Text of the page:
Jerkplace relations: How to deal with jerks at work

The passive aggressive note leaver, the terse email sender, the full-on meltdown artist: there are as many kinds of jerks at work as there are stars in the sky. So what's the best way to deal with them without losing your mind?

For one reason or another, most of us are difficult to work with at some stage during our lives.

However, according to Gretchen Spreitzer, co-author of Destructive De-energizing Relationships: How Thriving Buffers their Effect on Performance, this doesn"t necessarily make us jerks.

“If somebody is rude or an outlier occasionally because they are in a situation where they didn"t get a good night"s sleep or something drastic has happened in their personal lives, we wouldn"t consider that person to be a jerk at work,” she says.

“It affects people"s performance, work relationships and moods and the wellbeing of the entire organisation.”

“It is when there is a pattern in the behaviour over time that a person can be considered a jerk.”

While bullies and abusers are relatively easy to identify, and many workplaces have had policies on these issues in place for decades, Spreitzer says other jerks can be harder to spot.

“For example, they may often exclude certain staff members from a meeting. When that behaviour pops up we are often not sure how to react.”

But is this sort of behaviour merely irritating or does it have a significant effect on productivity?

"They are people who de-energise us," Spreitzer says. "When that happens we don"t necessarily want to repeat that interaction."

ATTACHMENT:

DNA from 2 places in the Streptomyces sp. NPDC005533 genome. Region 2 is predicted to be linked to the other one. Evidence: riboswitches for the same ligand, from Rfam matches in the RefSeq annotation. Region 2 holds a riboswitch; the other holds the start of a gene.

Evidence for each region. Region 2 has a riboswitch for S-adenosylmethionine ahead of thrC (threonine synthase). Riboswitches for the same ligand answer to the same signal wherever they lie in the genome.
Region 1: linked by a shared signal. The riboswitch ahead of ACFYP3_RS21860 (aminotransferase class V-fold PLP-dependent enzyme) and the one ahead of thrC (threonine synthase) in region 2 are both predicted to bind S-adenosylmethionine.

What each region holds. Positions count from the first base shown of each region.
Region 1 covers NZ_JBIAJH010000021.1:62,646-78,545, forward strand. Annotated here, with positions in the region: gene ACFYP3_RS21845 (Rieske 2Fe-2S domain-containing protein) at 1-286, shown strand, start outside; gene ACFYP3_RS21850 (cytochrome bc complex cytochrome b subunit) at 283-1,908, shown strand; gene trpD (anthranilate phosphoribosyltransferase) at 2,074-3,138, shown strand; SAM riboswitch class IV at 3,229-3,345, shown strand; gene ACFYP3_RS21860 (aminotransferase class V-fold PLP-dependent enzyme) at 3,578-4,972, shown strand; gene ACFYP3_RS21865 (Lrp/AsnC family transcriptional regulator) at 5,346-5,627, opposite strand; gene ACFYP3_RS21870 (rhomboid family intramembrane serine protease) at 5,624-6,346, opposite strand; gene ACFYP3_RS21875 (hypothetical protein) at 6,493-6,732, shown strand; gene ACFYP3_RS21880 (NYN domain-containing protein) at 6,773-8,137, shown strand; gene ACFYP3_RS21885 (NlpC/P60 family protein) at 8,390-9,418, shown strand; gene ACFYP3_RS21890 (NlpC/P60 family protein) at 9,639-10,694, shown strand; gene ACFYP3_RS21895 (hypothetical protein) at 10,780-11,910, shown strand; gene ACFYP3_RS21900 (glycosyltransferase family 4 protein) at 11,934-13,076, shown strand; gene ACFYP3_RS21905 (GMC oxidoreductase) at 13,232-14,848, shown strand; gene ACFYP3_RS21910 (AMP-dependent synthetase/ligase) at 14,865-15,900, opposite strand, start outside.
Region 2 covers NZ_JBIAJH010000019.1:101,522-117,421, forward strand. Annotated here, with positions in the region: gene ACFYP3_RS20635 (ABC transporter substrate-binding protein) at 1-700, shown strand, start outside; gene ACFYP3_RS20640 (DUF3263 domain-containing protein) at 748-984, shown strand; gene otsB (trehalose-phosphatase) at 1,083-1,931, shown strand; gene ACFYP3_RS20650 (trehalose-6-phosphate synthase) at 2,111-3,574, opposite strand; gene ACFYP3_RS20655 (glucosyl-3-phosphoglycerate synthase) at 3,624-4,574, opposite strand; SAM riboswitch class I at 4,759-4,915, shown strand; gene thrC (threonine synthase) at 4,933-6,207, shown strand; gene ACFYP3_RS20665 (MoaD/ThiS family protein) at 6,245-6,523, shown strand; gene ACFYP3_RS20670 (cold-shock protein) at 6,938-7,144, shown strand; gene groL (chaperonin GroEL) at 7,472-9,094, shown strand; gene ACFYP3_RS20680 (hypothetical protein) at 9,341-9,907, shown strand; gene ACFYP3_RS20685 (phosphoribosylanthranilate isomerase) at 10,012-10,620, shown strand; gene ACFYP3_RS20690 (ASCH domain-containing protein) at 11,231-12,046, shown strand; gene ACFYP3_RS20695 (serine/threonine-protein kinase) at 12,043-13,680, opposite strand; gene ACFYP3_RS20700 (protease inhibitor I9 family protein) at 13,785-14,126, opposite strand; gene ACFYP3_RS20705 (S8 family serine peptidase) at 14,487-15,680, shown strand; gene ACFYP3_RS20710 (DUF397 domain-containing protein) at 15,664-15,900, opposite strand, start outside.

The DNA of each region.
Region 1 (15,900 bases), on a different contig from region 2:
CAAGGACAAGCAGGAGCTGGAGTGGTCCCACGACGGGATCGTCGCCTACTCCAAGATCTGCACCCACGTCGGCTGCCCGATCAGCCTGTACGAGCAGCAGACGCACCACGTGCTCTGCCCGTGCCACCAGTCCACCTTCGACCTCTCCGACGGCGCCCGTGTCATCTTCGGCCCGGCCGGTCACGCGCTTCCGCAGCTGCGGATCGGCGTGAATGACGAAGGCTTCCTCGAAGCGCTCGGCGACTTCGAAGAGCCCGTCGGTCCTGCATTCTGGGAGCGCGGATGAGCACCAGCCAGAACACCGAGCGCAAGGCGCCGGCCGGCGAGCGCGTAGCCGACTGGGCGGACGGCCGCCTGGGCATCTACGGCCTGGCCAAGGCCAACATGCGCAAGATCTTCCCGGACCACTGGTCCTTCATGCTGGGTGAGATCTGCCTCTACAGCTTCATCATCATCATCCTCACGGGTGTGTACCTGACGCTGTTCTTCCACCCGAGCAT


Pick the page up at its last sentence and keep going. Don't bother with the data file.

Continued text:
She gives the example of the office prima donna. They are often brilliant at some dimension of their work and as a consequence are often given a lot of leeway with their bad behaviour.

"The payoff is negative. They affect everyone around them and everyone else is less good as a result. The effect is multiplied many times— it affects people"s performance, work relationships and moods and the wellbeing of the entire organisation.

"Because they can"t work collaboratively, we start to avoid interacting with such people, and start to collaborate with others who may be less effective but easier to work with."

According to Ken Lloyd, the author of Office Idiots: What to Do When Your Workplace is a Jerkplace, email can be enabler for jerkish behaviour.

"The email jerk can be tougher to handle than the usual jerk," he says. "If you notice tensions rising in an email thread, go talk to the people face-to-face or at the very least, make a phone call to sort things out."

In fact, Lloyd advocates challenging the behaviour of jerks: "Try to understand the jerk"s motivation and work through it to get the job done while steering clear of his problems."

But what about when it"s your boss that"s the jerk?

"They may not have the people skills but move into positions of power," says Gretchen Spreitzer. "Empathy and concern for others then takes a back seat and they are allowed to reign as they please.

"That"s why organisations need 360-degree evaluations that create safe places for people to be able to give feedback. That"s where we need strong human resources management.

"They need to coach and counsel these people in power that don"t treat other people well. Systems need to create mechanisms to not allow those kinds of behaviours to thrive in supervisors and bosses."

Of course, says Ken Lloyd, it"s always worth examining our own behaviour: "If you act like a jerk, examine your heart and repent."

Listen to the full conversation or check our more from Best Practice with Richard Aely on ABC Radio National.